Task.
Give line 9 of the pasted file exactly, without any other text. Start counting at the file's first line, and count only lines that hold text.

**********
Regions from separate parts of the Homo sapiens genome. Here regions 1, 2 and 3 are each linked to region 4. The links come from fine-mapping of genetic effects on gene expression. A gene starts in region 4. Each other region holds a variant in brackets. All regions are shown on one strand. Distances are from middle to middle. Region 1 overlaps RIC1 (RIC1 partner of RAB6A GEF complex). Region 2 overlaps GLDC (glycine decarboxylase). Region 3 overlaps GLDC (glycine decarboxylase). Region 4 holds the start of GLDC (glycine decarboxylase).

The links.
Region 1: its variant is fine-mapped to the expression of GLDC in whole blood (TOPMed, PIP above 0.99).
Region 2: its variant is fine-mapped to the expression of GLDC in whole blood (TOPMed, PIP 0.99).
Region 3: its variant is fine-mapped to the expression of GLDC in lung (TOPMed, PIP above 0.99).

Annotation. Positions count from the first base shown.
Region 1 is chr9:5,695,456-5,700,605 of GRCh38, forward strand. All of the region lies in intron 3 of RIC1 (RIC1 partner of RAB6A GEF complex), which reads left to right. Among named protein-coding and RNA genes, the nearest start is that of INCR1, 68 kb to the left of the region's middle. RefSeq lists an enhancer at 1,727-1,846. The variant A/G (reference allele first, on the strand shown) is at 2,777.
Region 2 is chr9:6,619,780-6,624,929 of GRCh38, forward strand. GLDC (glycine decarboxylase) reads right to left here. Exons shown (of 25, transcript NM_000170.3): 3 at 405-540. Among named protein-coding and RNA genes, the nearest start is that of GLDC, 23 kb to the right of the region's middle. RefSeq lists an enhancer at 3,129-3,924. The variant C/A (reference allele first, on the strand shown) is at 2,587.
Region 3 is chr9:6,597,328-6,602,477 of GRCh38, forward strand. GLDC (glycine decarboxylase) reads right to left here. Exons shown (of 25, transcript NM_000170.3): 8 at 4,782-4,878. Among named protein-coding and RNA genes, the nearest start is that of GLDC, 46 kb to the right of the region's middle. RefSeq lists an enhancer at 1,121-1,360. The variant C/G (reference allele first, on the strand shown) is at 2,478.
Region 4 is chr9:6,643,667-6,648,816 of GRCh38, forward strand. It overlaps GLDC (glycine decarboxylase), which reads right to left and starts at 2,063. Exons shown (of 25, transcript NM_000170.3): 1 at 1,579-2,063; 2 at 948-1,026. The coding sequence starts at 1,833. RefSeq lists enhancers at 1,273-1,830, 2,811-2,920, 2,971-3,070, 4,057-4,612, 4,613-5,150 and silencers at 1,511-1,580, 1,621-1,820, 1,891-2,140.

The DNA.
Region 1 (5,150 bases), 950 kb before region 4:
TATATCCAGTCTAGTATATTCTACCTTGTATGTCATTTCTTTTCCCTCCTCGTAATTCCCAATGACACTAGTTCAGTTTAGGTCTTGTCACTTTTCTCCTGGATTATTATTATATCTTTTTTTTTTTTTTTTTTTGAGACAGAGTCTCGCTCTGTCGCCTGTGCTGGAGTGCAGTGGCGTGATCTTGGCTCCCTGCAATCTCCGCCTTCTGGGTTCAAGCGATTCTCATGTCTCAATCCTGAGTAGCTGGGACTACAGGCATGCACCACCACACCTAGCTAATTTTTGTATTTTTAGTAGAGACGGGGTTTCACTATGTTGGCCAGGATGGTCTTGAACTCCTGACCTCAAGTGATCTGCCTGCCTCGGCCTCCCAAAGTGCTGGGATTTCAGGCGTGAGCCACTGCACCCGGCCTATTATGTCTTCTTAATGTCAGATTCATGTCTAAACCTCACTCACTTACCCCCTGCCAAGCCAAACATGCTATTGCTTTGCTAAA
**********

Region 3 is chr9:6,597,328-6,602,477 of GRCh38, forward strand. GLDC (glycine decarboxylase) reads right to left here. Exons shown (of 25, transcript NM_000170.3): 8 at 4,782-4,878. Among named protein-coding and RNA genes, the nearest start is that of GLDC, 46 kb to the right of the region's middle. RefSeq lists an enhancer at 1,121-1,360. The variant C/G (reference allele first, on the strand shown) is at 2,478.